• David Boxall

            Me, I’m dreaming of a hanged parliament. 😉

          • Justin Mahon

            Leister City will win the Premier League again before that happens.

          • JeffJL

            Donald Trump to become the GOP presidential candidate? Good/Bad things come in three Justin. 🙂

          • solarguy

            I agree she got a lot done.

        • Justin Mahon

          No, it’s a join us in saving the village we can’t do it alone strategy. It’s not that complicated.

          • lin

            “Mark Butler on Tuesday confirmed that a Labor government will not reinstate $1 billion in funding for the Australian Renewable Energy Agency”.
            Are you saying that this is a lie, and that we should trust Labor to go back on its word to defund ARENA if elected? Colour me confused, but I think it will be more straightforward vote for someone who says they will support ARENA.

          • Justin Mahon

            To be clear, no. It is NOT a lie. The Opposition have already ‘spent’ the funding given the politics of this were so very easy. It’s gone. ARENA is dead. If it ever exists again in any form it will have found its way to the top of a Labor government’s priorities relative to other policy issues or measures. This was an absolute ‘no brainer’ in the political and budgetary context.

            What fools the industry are. No wonder they get eaten alive by conservatives, they can’t even read the Budget papers, policy announcements, develop a political strategy and execute it. They scatter like cats hoping for ‘crumbs from the table’.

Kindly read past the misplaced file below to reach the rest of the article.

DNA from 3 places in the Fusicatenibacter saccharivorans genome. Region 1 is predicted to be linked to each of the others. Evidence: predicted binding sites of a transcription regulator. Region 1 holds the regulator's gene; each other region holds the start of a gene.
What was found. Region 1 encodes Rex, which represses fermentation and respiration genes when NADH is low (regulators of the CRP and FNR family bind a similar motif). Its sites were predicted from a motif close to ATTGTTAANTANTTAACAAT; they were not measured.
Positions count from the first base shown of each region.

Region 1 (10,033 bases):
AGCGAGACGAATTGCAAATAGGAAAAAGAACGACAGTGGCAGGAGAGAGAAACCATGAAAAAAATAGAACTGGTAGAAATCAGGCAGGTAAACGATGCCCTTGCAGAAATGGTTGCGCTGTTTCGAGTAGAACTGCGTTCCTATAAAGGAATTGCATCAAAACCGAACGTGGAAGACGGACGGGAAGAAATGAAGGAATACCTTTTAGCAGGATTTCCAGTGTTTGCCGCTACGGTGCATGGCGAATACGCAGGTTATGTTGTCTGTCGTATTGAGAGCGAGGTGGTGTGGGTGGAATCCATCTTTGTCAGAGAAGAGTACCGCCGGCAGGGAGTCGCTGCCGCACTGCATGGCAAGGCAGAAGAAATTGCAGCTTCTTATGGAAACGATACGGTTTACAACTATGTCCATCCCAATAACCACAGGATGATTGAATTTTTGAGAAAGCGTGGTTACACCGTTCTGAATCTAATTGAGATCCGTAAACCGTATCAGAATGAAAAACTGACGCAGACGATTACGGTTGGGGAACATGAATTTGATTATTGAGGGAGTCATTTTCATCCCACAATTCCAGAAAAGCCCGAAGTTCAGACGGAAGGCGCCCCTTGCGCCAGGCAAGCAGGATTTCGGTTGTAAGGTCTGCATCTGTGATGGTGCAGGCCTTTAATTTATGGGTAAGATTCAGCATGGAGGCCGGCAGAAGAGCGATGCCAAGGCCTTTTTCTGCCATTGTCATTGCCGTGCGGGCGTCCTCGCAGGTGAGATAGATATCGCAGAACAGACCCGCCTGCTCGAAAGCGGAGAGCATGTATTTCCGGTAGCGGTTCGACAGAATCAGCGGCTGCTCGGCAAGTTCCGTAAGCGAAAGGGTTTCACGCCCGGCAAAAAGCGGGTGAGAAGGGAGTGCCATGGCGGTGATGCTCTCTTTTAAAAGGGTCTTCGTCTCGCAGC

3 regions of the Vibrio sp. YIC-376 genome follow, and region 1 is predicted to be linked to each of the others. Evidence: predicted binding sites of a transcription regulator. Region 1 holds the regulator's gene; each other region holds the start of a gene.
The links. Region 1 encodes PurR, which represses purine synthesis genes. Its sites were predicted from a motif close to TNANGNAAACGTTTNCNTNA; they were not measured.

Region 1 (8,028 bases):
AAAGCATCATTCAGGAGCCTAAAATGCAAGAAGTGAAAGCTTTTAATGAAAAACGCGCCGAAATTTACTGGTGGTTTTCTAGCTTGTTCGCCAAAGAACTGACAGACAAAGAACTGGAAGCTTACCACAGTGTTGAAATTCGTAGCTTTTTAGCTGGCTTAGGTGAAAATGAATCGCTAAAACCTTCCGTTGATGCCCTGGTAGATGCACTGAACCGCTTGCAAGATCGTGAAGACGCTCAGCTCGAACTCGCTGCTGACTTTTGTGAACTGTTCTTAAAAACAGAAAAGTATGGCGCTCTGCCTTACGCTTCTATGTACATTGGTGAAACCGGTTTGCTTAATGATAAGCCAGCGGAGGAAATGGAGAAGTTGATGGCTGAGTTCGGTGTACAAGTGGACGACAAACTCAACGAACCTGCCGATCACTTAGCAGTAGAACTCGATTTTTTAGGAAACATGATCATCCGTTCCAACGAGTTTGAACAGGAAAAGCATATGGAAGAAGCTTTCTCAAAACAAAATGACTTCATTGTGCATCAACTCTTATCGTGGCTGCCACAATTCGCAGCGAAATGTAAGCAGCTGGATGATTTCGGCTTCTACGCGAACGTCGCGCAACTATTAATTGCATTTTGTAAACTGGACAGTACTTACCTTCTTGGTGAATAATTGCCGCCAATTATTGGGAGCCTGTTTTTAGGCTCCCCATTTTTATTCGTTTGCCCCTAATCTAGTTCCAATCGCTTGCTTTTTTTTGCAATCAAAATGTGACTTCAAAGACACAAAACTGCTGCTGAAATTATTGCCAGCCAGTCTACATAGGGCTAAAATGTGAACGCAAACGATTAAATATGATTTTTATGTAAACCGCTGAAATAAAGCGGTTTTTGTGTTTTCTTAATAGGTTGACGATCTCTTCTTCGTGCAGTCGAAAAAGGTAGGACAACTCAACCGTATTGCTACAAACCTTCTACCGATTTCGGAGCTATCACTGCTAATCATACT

When government’s go strategically Keynesian in this way their policies are always very vulnerable to changes of government, economic cycles and the deadly combination of the two. Suporters must be unequivocal. Value this form of government intervention and fight for it. In other industries they do this well.

            The industry has been set back decades by the change of government and its response essentially boils down to “politics is bad”. Well, ive got news for you – politics ain’t going anywhere so it’s time to grow up.

          • lin

            Interesting perspective, and it sounds like you know what you are talking about. However, this sort of politics does my head in. I just want a government who will listen to what the relevant experts say, and prioritise how best to spend our hard earned cash to create the best environment and society we can. Too much of what happens now revolves around selling us out for power and profit.

          • Justin Mahon